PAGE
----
Lack of cash and/or borrowings and a widespread lack of confidence in these challenging times are resulting in more M&A deals being done on the basis of an element of deferred, and often contingent, purchase price. Earn-outs are now an even more common feature in deals.

What is an earn-out?

An earn-out is a seemingly simple idea: at least part of (and sometimes all of) the purchase price is to be calculated by reference to the future performance of the acquired business and paid later. This structure can have advantages for buyer and seller. The seller gets a chance to "earn" a premium purchase price for the business. The buyer can bridge the gap in the seller's price expectation and remove an element of risk from the deal. Clearly, there are also cash-flow advantages for the buyer.

Although they make sense for many different reasons, earn-out deals can be difficult to negotiate when it comes to documenting the deal. We find that it is helpful for buyers and sellers to think about the issues when negotiating the deal structure and phasing of price payments because early analysis allows the deal to move more smoothly through the "legals".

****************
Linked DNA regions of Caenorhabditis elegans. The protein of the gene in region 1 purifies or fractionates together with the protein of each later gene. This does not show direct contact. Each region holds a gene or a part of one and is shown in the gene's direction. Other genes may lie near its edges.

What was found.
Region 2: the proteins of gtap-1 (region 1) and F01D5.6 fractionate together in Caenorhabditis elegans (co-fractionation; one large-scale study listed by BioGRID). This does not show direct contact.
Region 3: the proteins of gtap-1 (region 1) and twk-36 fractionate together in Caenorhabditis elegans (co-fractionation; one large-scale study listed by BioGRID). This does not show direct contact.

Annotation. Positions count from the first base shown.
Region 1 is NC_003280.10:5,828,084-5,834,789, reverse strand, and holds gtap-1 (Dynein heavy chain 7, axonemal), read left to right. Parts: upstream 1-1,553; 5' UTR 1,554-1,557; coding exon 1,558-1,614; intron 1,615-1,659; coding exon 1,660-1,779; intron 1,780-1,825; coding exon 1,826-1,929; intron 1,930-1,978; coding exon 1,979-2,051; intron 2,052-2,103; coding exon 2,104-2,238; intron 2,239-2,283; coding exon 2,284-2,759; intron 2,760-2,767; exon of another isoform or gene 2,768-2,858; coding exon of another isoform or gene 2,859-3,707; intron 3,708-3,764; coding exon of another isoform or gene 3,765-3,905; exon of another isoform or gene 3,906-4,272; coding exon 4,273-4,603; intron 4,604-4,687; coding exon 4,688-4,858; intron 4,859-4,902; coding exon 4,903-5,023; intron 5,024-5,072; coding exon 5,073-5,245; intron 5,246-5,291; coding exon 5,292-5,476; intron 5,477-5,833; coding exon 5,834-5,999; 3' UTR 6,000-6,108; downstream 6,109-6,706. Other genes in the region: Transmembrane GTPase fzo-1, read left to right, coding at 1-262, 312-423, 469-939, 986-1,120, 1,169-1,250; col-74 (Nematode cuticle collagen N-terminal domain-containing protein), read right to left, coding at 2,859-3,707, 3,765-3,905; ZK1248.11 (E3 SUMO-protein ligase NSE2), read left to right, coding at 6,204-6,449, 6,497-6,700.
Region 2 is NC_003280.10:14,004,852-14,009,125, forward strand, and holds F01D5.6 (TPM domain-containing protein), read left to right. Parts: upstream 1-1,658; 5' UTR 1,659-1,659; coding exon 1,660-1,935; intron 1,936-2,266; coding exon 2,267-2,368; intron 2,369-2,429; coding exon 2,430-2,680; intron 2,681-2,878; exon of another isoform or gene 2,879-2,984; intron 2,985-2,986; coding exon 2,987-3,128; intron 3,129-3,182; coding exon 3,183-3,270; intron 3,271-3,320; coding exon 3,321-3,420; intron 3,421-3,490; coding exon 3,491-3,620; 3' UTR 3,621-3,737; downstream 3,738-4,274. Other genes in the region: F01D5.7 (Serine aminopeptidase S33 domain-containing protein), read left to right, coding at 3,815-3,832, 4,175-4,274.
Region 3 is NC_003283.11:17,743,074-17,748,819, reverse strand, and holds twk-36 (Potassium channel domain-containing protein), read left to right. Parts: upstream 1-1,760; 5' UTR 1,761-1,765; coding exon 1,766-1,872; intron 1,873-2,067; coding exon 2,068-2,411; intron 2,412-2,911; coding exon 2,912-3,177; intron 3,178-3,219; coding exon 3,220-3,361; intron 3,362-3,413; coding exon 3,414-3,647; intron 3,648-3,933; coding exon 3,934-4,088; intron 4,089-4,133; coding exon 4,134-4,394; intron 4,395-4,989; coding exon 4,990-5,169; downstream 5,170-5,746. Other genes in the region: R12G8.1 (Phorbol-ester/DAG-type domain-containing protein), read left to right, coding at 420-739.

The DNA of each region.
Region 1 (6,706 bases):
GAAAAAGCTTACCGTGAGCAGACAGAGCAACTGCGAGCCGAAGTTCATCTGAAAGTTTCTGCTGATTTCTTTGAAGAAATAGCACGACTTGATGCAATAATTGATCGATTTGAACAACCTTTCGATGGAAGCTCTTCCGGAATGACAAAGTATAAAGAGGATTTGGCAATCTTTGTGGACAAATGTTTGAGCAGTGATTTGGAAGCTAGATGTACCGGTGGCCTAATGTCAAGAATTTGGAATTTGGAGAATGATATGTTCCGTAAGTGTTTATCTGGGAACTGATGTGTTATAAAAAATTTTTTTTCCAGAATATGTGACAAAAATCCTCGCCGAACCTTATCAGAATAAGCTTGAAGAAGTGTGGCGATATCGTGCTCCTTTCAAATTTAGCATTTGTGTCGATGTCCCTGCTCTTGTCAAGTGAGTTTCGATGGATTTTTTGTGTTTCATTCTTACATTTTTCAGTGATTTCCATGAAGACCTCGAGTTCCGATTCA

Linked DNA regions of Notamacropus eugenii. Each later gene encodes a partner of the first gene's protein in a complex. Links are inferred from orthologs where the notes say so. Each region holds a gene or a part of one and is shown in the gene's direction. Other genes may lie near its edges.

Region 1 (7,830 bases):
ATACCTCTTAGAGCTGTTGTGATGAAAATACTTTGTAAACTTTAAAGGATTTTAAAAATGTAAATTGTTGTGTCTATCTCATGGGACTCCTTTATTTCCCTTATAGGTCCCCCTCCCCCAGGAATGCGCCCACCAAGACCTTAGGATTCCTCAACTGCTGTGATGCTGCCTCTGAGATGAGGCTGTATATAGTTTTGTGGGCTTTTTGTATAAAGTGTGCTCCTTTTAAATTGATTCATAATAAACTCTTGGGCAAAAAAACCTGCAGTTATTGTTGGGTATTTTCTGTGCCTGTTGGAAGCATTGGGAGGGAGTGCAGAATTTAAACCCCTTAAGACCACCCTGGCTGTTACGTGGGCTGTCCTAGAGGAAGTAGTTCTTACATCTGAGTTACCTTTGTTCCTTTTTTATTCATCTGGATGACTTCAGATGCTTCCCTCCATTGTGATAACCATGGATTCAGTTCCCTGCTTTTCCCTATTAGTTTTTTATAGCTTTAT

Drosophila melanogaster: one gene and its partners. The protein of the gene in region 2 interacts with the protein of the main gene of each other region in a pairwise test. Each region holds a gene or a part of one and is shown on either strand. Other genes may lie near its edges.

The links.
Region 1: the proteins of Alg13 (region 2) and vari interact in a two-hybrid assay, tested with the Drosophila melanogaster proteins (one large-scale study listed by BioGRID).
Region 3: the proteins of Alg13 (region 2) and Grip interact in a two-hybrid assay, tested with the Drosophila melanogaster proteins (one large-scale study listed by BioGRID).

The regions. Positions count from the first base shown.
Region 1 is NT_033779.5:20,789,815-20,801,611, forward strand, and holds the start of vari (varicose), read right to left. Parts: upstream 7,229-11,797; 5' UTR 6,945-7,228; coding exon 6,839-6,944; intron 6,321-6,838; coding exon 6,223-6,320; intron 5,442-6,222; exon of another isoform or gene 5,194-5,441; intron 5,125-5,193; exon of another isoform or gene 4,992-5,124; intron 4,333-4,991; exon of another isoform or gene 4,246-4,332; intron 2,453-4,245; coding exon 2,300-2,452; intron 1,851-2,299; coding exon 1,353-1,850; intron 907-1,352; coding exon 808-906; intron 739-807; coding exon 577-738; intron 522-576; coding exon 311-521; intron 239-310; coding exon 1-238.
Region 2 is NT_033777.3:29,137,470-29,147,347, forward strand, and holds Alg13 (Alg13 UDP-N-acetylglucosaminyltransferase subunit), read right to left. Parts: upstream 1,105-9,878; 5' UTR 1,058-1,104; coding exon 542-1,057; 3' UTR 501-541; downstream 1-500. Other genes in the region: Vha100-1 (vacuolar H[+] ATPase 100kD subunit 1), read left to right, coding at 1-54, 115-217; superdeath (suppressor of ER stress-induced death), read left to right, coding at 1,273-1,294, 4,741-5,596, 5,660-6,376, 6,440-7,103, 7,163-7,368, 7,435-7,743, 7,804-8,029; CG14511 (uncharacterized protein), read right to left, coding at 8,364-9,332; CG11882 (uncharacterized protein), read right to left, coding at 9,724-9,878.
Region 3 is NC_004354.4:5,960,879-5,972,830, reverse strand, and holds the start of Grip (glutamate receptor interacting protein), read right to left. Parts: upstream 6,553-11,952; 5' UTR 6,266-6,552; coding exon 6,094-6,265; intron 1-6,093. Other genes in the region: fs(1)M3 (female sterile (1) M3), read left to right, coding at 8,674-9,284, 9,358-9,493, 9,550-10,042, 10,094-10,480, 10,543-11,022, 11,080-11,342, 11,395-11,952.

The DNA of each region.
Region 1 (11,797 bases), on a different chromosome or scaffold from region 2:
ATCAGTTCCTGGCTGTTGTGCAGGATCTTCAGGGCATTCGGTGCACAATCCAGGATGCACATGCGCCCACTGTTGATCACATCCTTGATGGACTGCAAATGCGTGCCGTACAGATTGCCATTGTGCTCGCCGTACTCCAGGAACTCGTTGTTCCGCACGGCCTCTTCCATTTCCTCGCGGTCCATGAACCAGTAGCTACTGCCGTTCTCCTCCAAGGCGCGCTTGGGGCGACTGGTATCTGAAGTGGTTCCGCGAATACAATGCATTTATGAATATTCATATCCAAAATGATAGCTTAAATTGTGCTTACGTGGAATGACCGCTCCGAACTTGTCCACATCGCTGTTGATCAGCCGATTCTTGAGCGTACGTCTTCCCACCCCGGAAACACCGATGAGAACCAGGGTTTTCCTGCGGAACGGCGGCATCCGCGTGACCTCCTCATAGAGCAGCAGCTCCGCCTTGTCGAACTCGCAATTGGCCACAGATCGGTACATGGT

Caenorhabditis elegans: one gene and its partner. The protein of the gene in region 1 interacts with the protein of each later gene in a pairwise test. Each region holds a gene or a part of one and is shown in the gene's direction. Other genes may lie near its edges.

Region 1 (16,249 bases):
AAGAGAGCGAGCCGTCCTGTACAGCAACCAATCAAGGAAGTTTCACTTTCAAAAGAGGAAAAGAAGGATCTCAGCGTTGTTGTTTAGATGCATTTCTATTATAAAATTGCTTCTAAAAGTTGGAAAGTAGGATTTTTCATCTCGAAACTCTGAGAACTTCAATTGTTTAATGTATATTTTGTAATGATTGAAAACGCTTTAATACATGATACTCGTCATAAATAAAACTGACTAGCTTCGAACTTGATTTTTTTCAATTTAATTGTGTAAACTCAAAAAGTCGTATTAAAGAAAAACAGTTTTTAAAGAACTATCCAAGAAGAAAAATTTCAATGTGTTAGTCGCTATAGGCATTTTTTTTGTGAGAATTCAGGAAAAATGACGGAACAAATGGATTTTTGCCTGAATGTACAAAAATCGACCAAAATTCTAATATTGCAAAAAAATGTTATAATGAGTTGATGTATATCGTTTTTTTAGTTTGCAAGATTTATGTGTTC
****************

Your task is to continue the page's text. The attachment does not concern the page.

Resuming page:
What are the top 10 issues to think about with earn-outs?

  • the amount of the price which is to be deferred and linked to performance, for how long and whether that deferred element should be subject to a cap
  • the risk of payment default by buyer
  • what security should the seller get from the buyer for payment of the deferred purchase price
  • whether the seller or the buyer has control of the business during the period of the earn-out and the extent to which that control should be subject to checks and balances
  • the potential for manipulation of the performance of the acquired business by the buyer or the seller (depending on who has control) during the earn-out period
  • agreement as to treatment of events which are not "ordinary course" and which should be ignored or added-back for the purposes of calculating the earn-out formula
  • disagreement after the deal is done as to the amount of the earn-out
  • what happens to the earn-out if the seller ceases to be employed in the acquired business during the earn-out period
  • whether payment of the earn-out should be accelerated if certain key events occur, for example, a sale of the company or its business by the buyer
  • tax - earn-outs can raise complicated issues.

For more detailed information on points for consideration in relation to each of these 10 issues please click here.